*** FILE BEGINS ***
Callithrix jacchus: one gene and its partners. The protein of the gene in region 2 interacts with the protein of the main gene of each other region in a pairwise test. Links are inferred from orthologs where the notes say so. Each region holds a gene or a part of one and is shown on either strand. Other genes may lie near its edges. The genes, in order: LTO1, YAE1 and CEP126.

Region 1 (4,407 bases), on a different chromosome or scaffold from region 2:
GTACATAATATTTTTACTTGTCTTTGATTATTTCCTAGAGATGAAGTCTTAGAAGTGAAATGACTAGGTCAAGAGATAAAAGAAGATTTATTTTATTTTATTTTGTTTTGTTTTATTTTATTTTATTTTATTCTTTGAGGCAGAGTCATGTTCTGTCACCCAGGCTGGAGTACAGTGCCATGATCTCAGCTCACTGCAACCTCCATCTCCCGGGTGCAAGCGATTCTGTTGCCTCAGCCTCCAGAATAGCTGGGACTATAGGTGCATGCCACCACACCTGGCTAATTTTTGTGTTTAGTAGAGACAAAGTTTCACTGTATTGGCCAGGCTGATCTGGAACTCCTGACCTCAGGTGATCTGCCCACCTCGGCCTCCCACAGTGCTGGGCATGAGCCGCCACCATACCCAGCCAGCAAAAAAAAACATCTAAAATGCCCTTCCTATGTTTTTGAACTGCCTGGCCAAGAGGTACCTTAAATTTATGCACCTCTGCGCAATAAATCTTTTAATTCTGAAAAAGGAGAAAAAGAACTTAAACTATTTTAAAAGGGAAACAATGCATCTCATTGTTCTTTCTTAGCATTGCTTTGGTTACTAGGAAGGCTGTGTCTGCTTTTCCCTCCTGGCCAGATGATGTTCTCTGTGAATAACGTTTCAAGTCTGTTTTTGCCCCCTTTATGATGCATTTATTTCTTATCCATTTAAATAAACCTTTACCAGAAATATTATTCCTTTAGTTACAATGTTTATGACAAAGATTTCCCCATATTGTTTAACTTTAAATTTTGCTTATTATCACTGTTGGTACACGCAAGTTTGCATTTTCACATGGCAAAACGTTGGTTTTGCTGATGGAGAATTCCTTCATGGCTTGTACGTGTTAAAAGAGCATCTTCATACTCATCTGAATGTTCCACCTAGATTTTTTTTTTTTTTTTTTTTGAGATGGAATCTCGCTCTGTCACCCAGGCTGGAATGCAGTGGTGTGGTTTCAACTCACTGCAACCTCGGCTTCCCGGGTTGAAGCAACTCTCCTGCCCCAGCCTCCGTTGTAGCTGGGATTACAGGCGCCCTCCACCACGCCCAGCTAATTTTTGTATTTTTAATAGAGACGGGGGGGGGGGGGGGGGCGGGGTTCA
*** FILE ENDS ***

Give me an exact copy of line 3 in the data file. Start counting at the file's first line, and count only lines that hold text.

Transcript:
GTACATAATATTTTTACTTGTCTTTGATTATTTCCTAGAGATGAAGTCTTAGAAGTGAAATGACTAGGTCAAGAGATAAAAGAAGATTTATTTTATTTTATTTTGTTTTGTTTTATTTTATTTTATTTTATTCTTTGAGGCAGAGTCATGTTCTGTCACCCAGGCTGGAGTACAGTGCCATGATCTCAGCTCACTGCAACCTCCATCTCCCGGGTGCAAGCGATTCTGTTGCCTCAGCCTCCAGAATAGCTGGGACTATAGGTGCATGCCACCACACCTGGCTAATTTTTGTGTTTAGTAGAGACAAAGTTTCACTGTATTGGCCAGGCTGATCTGGAACTCCTGACCTCAGGTGATCTGCCCACCTCGGCCTCCCACAGTGCTGGGCATGAGCCGCCACCATACCCAGCCAGCAAAAAAAAACATCTAAAATGCCCTTCCTATGTTTTTGAACTGCCTGGCCAAGAGGTACCTTAAATTTATGCACCTCTGCGCAATAAATCTTTTAATTCTGAAAAAGGAGAAAAAGAACTTAAACTATTTTAAAAGGGAAACAATGCATCTCATTGTTCTTTCTTAGCATTGCTTTGGTTACTAGGAAGGCTGTGTCTGCTTTTCCCTCCTGGCCAGATGATGTTCTCTGTGAATAACGTTTCAAGTCTGTTTTTGCCCCCTTTATGATGCATTTATTTCTTATCCATTTAAATAAACCTTTACCAGAAATATTATTCCTTTAGTTACAATGTTTATGACAAAGATTTCCCCATATTGTTTAACTTTAAATTTTGCTTATTATCACTGTTGGTACACGCAAGTTTGCATTTTCACATGGCAAAACGTTGGTTTTGCTGATGGAGAATTCCTTCATGGCTTGTACGTGTTAAAAGAGCATCTTCATACTCATCTGAATGTTCCACCTAGATTTTTTTTTTTTTTTTTTTTGAGATGGAATCTCGCTCTGTCACCCAGGCTGGAATGCAGTGGTGTGGTTTCAACTCACTGCAACCTCGGCTTCCCGGGTTGAAGCAACTCTCCTGCCCCAGCCTCCGTTGTAGCTGGGATTACAGGCGCCCTCCACCACGCCCAGCTAATTTTTGTATTTTTAATAGAGACGGGGGGGGGGGGGGGGGCGGGGTTCA